Wellington East Girls' College aims to become a benefit to the environment


Wellington East Girls' College aims to become a benefit to the environment
  1. Wellington East Girls' College aims to become a benefit to the environment
    stuff.co.nz
    One Wellington high school wants to stamp out its carbon footprint – and that's only the short-term go…
    Education & Family
Niamh Murphy, left, and Josie Knight-Maclean, Wellington East Girls College environmental prefects, are campaigning to ... Maarten Holl

Niamh Murphy, left, and Josie Knight-Maclean, Wellington East Girl's College environmental prefects, are campaigning to get solar panels installed at their school to cut down the school's carbon footprint.

One Wellington high school wants to stamp out its carbon footprint – and that's only the short-term goal.

Wellington East Girls' College's environment committee hope their school will benefit the environment one day.

To help them get there, the committee is fundraising for solar panels to be installed as part of the school's ongoing rebuild, set to be complete in 2018.

The old main block is being rebuilt and is due to be finished in late 2018. The environment committee wants to have ... Maarten Holl

The old main block is being rebuilt and is due to be finished in late 2018. The environment committee wants to have solar panels installed as part of this.

Year 13 environmental prefects Niamh Murphy and Josie Knight-Maclean front the committee, which was last year given the go-ahead to fundraise by the board of trustees.

READ MORE: * Wellington East Girls' College will rebuild its 'heart' thanks to $39m upgrade * Wellington East Girls' College helps save the planet, one piece of paper at a time * Wellington schools to go solar

Knight-Maclean says it creates an opportunity to integrate renewable energy into the curriculum.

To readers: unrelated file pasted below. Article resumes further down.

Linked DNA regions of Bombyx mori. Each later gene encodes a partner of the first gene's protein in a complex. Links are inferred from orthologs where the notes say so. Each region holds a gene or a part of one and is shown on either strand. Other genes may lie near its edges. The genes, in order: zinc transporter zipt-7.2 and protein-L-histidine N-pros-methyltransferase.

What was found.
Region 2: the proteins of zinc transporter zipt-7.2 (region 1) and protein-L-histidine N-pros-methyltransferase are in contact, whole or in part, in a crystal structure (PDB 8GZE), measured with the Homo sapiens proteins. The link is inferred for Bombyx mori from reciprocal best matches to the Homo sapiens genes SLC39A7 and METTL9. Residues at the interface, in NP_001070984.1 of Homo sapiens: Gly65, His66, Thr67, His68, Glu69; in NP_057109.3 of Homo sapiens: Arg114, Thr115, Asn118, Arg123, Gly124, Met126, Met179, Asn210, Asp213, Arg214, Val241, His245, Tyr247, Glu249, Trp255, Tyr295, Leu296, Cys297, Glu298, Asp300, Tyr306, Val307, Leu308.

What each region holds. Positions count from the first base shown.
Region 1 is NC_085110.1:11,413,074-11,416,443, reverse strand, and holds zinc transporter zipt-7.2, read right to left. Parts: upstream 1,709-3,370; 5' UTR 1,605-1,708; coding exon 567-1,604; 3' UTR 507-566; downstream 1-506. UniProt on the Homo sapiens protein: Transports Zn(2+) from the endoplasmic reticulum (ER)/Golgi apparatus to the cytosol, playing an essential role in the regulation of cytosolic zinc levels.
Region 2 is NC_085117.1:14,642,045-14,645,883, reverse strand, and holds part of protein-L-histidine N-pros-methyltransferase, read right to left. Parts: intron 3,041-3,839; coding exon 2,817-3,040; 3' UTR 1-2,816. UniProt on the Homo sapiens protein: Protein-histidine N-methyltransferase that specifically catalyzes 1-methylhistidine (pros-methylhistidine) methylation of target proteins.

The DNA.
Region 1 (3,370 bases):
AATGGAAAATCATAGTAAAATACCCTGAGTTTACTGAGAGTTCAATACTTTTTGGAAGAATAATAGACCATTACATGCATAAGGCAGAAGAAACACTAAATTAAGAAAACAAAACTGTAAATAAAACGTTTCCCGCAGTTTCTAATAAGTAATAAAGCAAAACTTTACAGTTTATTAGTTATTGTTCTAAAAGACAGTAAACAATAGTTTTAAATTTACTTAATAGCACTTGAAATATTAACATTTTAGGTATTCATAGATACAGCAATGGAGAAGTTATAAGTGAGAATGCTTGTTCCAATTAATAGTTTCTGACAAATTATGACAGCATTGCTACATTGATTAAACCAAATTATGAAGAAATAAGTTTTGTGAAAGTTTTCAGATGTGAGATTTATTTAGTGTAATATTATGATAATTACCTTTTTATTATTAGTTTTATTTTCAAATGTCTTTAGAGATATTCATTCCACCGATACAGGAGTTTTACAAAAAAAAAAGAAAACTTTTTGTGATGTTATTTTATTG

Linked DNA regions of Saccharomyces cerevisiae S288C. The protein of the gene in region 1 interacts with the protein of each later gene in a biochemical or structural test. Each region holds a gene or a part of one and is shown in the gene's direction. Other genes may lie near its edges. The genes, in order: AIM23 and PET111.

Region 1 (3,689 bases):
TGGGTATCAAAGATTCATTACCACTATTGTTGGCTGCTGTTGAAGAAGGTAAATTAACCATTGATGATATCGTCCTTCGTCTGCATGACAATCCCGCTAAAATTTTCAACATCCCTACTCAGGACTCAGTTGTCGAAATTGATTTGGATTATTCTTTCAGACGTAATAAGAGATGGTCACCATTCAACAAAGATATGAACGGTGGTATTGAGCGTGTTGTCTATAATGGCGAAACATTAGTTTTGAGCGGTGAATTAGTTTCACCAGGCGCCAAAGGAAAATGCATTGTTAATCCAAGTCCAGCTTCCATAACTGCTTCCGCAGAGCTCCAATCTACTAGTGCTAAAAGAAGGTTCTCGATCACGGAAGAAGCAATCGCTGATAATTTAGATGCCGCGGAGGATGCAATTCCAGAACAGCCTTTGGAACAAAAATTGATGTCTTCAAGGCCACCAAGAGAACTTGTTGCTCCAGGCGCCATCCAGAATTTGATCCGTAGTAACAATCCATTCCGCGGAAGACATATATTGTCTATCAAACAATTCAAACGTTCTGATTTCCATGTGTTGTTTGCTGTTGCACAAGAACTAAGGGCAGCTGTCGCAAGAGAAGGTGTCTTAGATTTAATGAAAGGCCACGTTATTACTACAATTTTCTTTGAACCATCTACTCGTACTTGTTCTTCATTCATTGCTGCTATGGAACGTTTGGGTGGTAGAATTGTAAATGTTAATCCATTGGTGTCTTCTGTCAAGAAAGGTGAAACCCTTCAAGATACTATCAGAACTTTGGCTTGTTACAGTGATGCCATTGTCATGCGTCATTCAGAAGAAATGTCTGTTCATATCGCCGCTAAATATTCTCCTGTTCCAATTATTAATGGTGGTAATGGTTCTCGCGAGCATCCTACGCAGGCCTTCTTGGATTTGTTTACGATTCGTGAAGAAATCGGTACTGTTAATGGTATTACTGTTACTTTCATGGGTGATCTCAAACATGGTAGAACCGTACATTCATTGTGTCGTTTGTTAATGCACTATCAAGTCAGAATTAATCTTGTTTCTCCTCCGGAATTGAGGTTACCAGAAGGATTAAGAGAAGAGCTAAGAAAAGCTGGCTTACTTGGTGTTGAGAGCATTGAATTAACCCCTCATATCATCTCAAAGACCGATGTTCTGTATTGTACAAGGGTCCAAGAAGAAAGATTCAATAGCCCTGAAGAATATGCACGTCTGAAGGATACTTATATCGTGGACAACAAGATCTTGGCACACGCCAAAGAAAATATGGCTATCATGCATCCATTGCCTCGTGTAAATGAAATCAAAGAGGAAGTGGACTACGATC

The solar panels are part of a larger goal to cut down the schools carbon footprint and eventually make it a benefit to ... Maarten Holl

The solar panels are part of a larger goal to cut down the school's carbon footprint and eventually make it a benefit to the environment.

"The solar panels will give us an opportunity to ... teach WEGC students something unique and relevant about their school that links to the big picture of sustainability and climate change."

The main goal of the committee is to inspire and engage the school and wider community to make permanent and positive eco-friendly lifestyle changes, she says.

Murphy says the committee wants to lead the way with technology and designs "to the point where hopefully in the future the buildings could be giving back more than they're taking from the environment".

"The big goal would be that the solar energy made during the school holidays will feed back into the grid for the local community to use," she says.

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"In the near future we aim for the school to have a zero carbon footprint with our long-term goal of having the school becoming a benefit for the local environment."

Knight-Maclean says the cost of installing solar panels that can provide 15 per cent of the school's power is $50,000. 

They have run bake sales and mufti-days at school, and for the rest of May are involved in Z Miramar's 'Good in the Hood' fundraising programme which will provide a share of $4000.

The project is student driven, which limits the amount of time spent organising fundraisers because of having to balance school work and extra-curricular activities, Knight-Maclean says.

But she is confident in their efforts.

"Ultimately we want to have the whole school run off self-sufficient renewable energy and because of this the project has scope to grow and develop, therefore we will be looking at ways we can secure further funds in the future," she says.

The group has previously made visits to Matiu/Somes Island with the Department of Conservation, held fundraisers for animal charities and has a big focus on re…